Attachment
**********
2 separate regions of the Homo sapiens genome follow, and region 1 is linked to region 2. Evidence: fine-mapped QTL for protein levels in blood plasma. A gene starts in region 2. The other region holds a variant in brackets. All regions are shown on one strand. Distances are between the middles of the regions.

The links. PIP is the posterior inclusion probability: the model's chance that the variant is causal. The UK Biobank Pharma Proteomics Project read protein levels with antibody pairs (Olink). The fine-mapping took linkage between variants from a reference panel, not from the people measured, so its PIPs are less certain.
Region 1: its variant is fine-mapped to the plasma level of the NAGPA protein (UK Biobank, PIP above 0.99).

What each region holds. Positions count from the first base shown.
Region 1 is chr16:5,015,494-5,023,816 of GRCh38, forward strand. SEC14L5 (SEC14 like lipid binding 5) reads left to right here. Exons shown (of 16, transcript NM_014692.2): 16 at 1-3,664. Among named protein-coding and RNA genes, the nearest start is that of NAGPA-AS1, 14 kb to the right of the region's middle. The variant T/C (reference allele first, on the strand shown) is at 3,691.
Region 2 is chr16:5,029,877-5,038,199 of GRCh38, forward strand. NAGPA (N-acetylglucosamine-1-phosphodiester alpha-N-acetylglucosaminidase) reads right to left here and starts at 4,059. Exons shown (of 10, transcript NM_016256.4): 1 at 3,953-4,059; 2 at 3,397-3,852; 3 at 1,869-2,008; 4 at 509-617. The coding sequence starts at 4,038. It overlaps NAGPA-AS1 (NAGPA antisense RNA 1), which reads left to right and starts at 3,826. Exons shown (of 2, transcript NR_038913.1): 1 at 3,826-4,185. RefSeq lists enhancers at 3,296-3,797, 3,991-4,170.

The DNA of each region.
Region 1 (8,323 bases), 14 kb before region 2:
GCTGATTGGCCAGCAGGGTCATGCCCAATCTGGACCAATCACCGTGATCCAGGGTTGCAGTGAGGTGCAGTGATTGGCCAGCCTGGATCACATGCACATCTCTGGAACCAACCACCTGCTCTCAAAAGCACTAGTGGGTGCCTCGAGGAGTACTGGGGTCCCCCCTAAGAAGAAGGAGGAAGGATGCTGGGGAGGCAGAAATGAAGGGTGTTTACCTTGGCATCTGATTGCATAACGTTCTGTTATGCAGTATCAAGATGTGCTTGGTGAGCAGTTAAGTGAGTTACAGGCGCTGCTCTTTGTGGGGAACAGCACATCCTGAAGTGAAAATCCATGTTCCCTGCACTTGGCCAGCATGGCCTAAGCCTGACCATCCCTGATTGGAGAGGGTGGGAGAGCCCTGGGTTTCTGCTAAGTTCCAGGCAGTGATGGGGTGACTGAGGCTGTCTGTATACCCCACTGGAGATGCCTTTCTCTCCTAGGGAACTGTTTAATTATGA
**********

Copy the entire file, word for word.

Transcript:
2 separate regions of the Homo sapiens genome follow, and region 1 is linked to region 2. Evidence: fine-mapped QTL for protein levels in blood plasma. A gene starts in region 2. The other region holds a variant in brackets. All regions are shown on one strand. Distances are between the middles of the regions.

The links. PIP is the posterior inclusion probability: the model's chance that the variant is causal. The UK Biobank Pharma Proteomics Project read protein levels with antibody pairs (Olink). The fine-mapping took linkage between variants from a reference panel, not from the people measured, so its PIPs are less certain.
Region 1: its variant is fine-mapped to the plasma level of the NAGPA protein (UK Biobank, PIP above 0.99).

What each region holds. Positions count from the first base shown.
Region 1 is chr16:5,015,494-5,023,816 of GRCh38, forward strand. SEC14L5 (SEC14 like lipid binding 5) reads left to right here. Exons shown (of 16, transcript NM_014692.2): 16 at 1-3,664. Among named protein-coding and RNA genes, the nearest start is that of NAGPA-AS1, 14 kb to the right of the region's middle. The variant T/C (reference allele first, on the strand shown) is at 3,691.
Region 2 is chr16:5,029,877-5,038,199 of GRCh38, forward strand. NAGPA (N-acetylglucosamine-1-phosphodiester alpha-N-acetylglucosaminidase) reads right to left here and starts at 4,059. Exons shown (of 10, transcript NM_016256.4): 1 at 3,953-4,059; 2 at 3,397-3,852; 3 at 1,869-2,008; 4 at 509-617. The coding sequence starts at 4,038. It overlaps NAGPA-AS1 (NAGPA antisense RNA 1), which reads left to right and starts at 3,826. Exons shown (of 2, transcript NR_038913.1): 1 at 3,826-4,185. RefSeq lists enhancers at 3,296-3,797, 3,991-4,170.

The DNA of each region.
Region 1 (8,323 bases), 14 kb before region 2:
GCTGATTGGCCAGCAGGGTCATGCCCAATCTGGACCAATCACCGTGATCCAGGGTTGCAGTGAGGTGCAGTGATTGGCCAGCCTGGATCACATGCACATCTCTGGAACCAACCACCTGCTCTCAAAAGCACTAGTGGGTGCCTCGAGGAGTACTGGGGTCCCCCCTAAGAAGAAGGAGGAAGGATGCTGGGGAGGCAGAAATGAAGGGTGTTTACCTTGGCATCTGATTGCATAACGTTCTGTTATGCAGTATCAAGATGTGCTTGGTGAGCAGTTAAGTGAGTTACAGGCGCTGCTCTTTGTGGGGAACAGCACATCCTGAAGTGAAAATCCATGTTCCCTGCACTTGGCCAGCATGGCCTAAGCCTGACCATCCCTGATTGGAGAGGGTGGGAGAGCCCTGGGTTTCTGCTAAGTTCCAGGCAGTGATGGGGTGACTGAGGCTGTCTGTATACCCCACTGGAGATGCCTTTCTCTCCTAGGGAACTGTTTAATTATGA